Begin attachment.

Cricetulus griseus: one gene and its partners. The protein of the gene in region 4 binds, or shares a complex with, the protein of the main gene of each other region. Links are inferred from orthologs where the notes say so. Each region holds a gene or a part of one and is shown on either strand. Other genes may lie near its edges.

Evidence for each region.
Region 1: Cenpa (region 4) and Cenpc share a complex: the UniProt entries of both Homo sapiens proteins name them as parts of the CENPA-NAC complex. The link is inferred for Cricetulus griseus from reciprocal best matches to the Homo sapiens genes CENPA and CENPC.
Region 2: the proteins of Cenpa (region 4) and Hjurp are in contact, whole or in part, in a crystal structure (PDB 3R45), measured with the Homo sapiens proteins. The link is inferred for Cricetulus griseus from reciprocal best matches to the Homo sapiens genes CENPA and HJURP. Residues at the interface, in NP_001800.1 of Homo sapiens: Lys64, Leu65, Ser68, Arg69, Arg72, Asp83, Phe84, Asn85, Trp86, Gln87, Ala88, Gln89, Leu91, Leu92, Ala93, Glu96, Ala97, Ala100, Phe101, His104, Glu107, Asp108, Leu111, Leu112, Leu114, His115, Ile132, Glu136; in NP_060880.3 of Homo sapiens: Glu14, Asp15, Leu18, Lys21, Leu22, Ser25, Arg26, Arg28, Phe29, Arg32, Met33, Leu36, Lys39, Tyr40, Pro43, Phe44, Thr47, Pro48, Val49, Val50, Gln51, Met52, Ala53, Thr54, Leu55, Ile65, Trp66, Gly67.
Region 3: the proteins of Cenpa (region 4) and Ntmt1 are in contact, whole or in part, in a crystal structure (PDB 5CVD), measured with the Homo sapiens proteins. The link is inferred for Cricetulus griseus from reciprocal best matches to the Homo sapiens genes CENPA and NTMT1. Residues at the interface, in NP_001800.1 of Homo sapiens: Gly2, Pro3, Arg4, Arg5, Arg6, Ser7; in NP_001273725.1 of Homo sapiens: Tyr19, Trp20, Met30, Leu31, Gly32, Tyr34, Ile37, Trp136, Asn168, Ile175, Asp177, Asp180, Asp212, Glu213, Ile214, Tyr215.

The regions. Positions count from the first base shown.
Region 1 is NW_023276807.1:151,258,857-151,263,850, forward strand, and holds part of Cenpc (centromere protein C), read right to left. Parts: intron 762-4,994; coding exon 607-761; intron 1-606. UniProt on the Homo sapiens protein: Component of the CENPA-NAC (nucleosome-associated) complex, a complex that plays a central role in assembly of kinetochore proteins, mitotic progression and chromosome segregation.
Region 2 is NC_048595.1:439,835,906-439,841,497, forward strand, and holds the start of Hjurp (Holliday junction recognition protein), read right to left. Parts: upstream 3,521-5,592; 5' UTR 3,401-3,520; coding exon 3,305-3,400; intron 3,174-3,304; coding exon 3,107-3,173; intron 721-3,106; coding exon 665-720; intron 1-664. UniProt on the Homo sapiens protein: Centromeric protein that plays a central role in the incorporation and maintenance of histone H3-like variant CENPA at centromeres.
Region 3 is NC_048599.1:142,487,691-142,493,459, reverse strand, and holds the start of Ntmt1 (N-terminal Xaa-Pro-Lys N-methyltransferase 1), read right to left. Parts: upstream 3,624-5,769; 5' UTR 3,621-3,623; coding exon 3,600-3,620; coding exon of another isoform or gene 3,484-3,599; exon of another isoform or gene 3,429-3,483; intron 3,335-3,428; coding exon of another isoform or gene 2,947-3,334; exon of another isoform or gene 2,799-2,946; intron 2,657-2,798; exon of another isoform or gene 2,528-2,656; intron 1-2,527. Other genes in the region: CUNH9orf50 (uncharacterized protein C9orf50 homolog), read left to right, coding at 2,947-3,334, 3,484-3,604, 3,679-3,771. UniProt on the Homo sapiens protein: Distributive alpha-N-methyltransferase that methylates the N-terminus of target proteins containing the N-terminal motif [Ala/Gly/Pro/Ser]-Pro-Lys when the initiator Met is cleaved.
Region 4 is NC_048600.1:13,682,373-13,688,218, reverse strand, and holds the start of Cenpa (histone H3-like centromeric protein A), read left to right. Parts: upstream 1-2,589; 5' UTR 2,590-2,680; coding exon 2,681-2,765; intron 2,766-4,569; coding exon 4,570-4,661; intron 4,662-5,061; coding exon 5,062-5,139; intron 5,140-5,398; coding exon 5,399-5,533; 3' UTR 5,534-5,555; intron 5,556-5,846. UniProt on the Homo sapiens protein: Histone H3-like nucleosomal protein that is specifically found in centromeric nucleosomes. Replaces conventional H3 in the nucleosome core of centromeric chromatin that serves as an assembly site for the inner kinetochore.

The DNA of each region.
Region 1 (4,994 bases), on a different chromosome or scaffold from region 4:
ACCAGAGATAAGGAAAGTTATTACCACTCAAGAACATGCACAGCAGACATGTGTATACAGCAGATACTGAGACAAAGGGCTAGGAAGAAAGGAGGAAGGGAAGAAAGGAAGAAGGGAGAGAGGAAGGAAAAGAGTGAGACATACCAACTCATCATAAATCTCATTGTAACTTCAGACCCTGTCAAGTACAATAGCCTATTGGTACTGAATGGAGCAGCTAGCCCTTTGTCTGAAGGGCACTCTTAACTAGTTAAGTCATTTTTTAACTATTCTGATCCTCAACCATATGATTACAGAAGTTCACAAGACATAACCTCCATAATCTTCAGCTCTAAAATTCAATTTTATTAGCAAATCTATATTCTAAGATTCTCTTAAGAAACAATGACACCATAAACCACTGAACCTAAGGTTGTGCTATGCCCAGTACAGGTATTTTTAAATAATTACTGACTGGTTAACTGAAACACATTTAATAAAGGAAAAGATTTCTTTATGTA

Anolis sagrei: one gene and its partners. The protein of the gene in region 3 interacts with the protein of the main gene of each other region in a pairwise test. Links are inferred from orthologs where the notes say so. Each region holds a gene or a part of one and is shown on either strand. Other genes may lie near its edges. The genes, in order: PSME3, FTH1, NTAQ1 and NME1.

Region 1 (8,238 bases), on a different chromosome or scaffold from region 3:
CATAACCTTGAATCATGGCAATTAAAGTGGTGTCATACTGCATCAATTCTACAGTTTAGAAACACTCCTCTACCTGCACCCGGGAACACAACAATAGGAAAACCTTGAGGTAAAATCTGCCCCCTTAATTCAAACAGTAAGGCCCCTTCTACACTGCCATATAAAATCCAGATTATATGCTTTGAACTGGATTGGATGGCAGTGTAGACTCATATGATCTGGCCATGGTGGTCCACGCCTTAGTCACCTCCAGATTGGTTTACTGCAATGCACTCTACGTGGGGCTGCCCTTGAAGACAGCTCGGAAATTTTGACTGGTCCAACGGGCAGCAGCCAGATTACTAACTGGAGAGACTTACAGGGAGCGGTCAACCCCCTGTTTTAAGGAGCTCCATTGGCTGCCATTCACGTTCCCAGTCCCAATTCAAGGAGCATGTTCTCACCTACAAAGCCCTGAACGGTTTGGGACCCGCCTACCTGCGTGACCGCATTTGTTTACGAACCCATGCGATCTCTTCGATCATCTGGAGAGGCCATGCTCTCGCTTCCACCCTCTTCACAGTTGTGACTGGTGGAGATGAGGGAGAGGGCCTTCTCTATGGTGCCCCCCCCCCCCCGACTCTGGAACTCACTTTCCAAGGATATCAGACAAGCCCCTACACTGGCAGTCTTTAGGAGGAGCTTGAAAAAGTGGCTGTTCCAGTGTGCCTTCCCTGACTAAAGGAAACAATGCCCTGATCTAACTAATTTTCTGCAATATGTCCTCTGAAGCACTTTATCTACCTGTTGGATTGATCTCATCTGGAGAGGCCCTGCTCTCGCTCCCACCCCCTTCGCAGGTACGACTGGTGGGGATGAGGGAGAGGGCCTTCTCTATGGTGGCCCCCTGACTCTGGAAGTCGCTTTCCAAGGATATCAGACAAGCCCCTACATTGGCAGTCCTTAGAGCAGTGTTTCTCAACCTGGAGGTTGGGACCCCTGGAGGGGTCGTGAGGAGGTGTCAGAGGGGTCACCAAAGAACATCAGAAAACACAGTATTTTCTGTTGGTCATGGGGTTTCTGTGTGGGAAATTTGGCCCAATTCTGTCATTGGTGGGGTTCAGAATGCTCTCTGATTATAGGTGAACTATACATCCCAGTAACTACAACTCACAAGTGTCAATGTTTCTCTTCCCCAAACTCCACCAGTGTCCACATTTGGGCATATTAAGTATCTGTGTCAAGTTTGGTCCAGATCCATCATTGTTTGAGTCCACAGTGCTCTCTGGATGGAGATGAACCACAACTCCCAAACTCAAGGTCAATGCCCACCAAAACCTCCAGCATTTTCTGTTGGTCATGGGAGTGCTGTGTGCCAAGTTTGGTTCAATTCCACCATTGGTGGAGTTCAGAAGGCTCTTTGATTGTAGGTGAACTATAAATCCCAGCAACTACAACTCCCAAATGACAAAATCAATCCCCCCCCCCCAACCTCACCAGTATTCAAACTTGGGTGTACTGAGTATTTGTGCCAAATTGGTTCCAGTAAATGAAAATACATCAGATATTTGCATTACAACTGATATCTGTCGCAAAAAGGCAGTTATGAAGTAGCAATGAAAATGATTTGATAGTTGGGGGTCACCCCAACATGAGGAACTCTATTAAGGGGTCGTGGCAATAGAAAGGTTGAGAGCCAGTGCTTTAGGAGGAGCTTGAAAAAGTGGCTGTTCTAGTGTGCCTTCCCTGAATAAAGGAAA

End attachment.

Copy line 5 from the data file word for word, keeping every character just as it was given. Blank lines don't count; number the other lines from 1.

Region 3: the proteins of Cenpa (region 4) and Ntmt1 are in contact, whole or in part, in a crystal structure (PDB 5CVD), measured with the Homo sapiens proteins. The link is inferred for Cricetulus griseus from reciprocal best matches to the Homo sapiens genes CENPA and NTMT1. Residues at the interface, in NP_001800.1 of Homo sapiens: Gly2, Pro3, Arg4, Arg5, Arg6, Ser7; in NP_001273725.1 of Homo sapiens: Tyr19, Trp20, Met30, Leu31, Gly32, Tyr34, Ile37, Trp136, Asn168, Ile175, Asp177, Asp180, Asp212, Glu213, Ile214, Tyr215.